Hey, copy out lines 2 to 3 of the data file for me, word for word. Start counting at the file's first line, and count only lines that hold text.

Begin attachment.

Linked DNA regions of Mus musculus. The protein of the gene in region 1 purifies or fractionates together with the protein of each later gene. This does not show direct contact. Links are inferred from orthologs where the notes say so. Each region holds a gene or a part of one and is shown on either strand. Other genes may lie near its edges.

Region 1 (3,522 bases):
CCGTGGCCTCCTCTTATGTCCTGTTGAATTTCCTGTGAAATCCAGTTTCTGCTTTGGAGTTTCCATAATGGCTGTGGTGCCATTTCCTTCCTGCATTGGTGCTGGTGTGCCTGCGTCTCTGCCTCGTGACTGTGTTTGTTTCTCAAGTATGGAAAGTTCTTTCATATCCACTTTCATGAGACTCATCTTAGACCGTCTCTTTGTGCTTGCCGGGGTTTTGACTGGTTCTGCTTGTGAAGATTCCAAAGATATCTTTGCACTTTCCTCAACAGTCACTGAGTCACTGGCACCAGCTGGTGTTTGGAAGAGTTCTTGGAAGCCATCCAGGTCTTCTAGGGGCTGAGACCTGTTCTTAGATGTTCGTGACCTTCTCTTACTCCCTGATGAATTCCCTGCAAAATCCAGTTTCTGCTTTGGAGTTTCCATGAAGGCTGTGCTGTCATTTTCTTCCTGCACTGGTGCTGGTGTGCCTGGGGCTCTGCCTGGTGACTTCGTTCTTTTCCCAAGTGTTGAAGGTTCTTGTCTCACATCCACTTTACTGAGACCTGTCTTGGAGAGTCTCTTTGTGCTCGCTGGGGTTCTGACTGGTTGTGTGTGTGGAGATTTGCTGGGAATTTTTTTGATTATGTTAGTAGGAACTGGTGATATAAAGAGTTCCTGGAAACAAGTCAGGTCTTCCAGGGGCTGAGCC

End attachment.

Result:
Region 1 (3,522 bases):
CCGTGGCCTCCTCTTATGTCCTGTTGAATTTCCTGTGAAATCCAGTTTCTGCTTTGGAGTTTCCATAATGGCTGTGGTGCCATTTCCTTCCTGCATTGGTGCTGGTGTGCCTGCGTCTCTGCCTCGTGACTGTGTTTGTTTCTCAAGTATGGAAAGTTCTTTCATATCCACTTTCATGAGACTCATCTTAGACCGTCTCTTTGTGCTTGCCGGGGTTTTGACTGGTTCTGCTTGTGAAGATTCCAAAGATATCTTTGCACTTTCCTCAACAGTCACTGAGTCACTGGCACCAGCTGGTGTTTGGAAGAGTTCTTGGAAGCCATCCAGGTCTTCTAGGGGCTGAGACCTGTTCTTAGATGTTCGTGACCTTCTCTTACTCCCTGATGAATTCCCTGCAAAATCCAGTTTCTGCTTTGGAGTTTCCATGAAGGCTGTGCTGTCATTTTCTTCCTGCACTGGTGCTGGTGTGCCTGGGGCTCTGCCTGGTGACTTCGTTCTTTTCCCAAGTGTTGAAGGTTCTTGTCTCACATCCACTTTACTGAGACCTGTCTTGGAGAGTCTCTTTGTGCTCGCTGGGGTTCTGACTGGTTGTGTGTGTGGAGATTTGCTGGGAATTTTTTTGATTATGTTAGTAGGAACTGGTGATATAAAGAGTTCCTGGAAACAAGTCAGGTCTTCCAGGGGCTGAGCC